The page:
Limited evidence for GLP-1 analogs as second line treatment for type 2 diabetes

A syringe

There remains considerable uncertainty as to the next step for treatment of type 2 diabetes that has not been successfully controlled using metformin.  A recent systematic review looked at this issue.

Clinical question:

In type 2 diabetes inadequately controlled on metformin alone, what additional therapy improves glycemic control?

The reviewers also looked at potential adverse events, including hypoglycemia and body weight.

The evidence:

The reviewers found 39 studies, including 17,680 patients.  They conducted a network meta-analysis of this data and found that glucagon-like peptide-1 (GLP-1) analogs improved HbA1C more than sulfonylureas, glinides, thiazolidinediones, a- glucosidase inhibitors and DPP-4 inhibitors.  They did not increase the risk of hypoglycemia and reduced body weight.

The reviewers concluded:

Biphasic insulin, GLP-1 analogs and basal insulin were ranked the top 3 drugs in terms of A1C reduction.

Appraisal hints:

Users of this research should consider:

  • The reviewers only searched PubMed and the Cochrane Library.  It is likely that they missed important research.
  • Did they perform blind, independent assessment of the quality of the studies and extraction of the source data?
  • Was there an explicit protocol specified in advance of the review that was adhered to throughout and whose results were reported in full?
  • Does it make sense to combine the results of these different studies on different populations?  Were the studies consistent in their use of co-interventions?
  • Did the reviewers investigate the impact of possible heterogeneity?
  • There was a lot of uncertainty around the estimates of benefit, suggesting that more research is needed in order to improve the precision.
  • Did the reviewers consistently report adverse outcomes?  There are safety concerns around GLP-1 analogs with respect to thyroid tumours and pancreatitis.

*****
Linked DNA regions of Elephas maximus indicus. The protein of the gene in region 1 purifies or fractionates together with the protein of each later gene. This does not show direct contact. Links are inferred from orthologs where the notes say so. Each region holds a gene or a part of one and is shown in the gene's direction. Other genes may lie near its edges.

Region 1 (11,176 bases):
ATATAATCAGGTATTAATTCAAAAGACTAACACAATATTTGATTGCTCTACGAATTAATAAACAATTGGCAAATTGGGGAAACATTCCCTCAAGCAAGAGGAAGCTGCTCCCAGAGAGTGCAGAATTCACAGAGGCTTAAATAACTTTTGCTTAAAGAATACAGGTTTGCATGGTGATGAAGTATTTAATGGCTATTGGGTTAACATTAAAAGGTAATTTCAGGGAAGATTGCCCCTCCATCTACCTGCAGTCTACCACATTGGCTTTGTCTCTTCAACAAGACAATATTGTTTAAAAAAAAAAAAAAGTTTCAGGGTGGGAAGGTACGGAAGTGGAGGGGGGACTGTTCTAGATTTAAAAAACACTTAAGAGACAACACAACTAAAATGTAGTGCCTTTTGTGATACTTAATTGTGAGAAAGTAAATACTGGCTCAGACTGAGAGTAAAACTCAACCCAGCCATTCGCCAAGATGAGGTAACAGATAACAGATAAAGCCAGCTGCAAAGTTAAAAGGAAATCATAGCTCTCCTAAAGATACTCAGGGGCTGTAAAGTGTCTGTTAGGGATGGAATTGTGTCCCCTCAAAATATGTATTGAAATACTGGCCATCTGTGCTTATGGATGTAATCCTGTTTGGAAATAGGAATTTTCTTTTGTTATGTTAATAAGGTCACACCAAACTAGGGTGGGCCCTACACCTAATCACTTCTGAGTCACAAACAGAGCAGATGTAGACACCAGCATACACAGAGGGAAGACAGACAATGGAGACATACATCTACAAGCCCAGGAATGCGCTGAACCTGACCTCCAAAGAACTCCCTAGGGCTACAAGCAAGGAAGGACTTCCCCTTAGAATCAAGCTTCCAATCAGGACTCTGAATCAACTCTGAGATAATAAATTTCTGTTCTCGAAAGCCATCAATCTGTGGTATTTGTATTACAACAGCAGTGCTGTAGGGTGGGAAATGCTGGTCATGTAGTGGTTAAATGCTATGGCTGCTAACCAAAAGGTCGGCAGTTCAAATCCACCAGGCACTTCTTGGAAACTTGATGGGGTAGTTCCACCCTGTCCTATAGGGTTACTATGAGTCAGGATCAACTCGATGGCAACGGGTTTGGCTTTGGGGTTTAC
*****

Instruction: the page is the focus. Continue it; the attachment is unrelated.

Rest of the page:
• What outcomes matter to your patient?


Liu SC, Tu YK, Chien MN, Chien KL. Effect of antidiabetic agents added to metformin on glycemic control, hypoglycemia and weight change in patients with type 2 diabetes: a network meta-analysis. Diabetes Obes Metab. 2012 Apr 9.

See also:

An older systematic review of second line therapies found no significant benefit on glycemic control (full text available):

McIntosh B, Cameron C, Singh SR, Yu C, Ahuja T, Welton NJ, Dahl M.  Second-line therapy in patients with type 2 diabetes inadequately controlled with metformin monotherapy: a systematic review and mixed-treatment comparison meta-analysis. Open Med. 2011;5(1):e35-48. Epub 2011 Mar 1.

Read the FDA’s assessment of risk vs benefit for GLP-1 analogs:

Parks M, Rosebraugh C.  Weighing Risks and Benefits of Liraglutide — The FDA’s Review of a New Antidiabetic Therapy. N Engl J Med 2010; 362:774-777.

You can also read the NICE Health Technology Assessment, which does not recommend GLP-1 analogs for second line treatment, and browse related items on The Diabetes Elf.

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I am an information scientist with an interest in making knowledge from systematic research more accessible to people who need it. This means you. I've been attempting this in the area of Evidence-Based Health Care since 1995. So far the results have been mixed. For some reason we expected busy clinicians to search databases and appraise papers instead of seeing patients. We also expected publishers to make the research freely available to the people who paid for it.. Ha! Hence The National Elf service.

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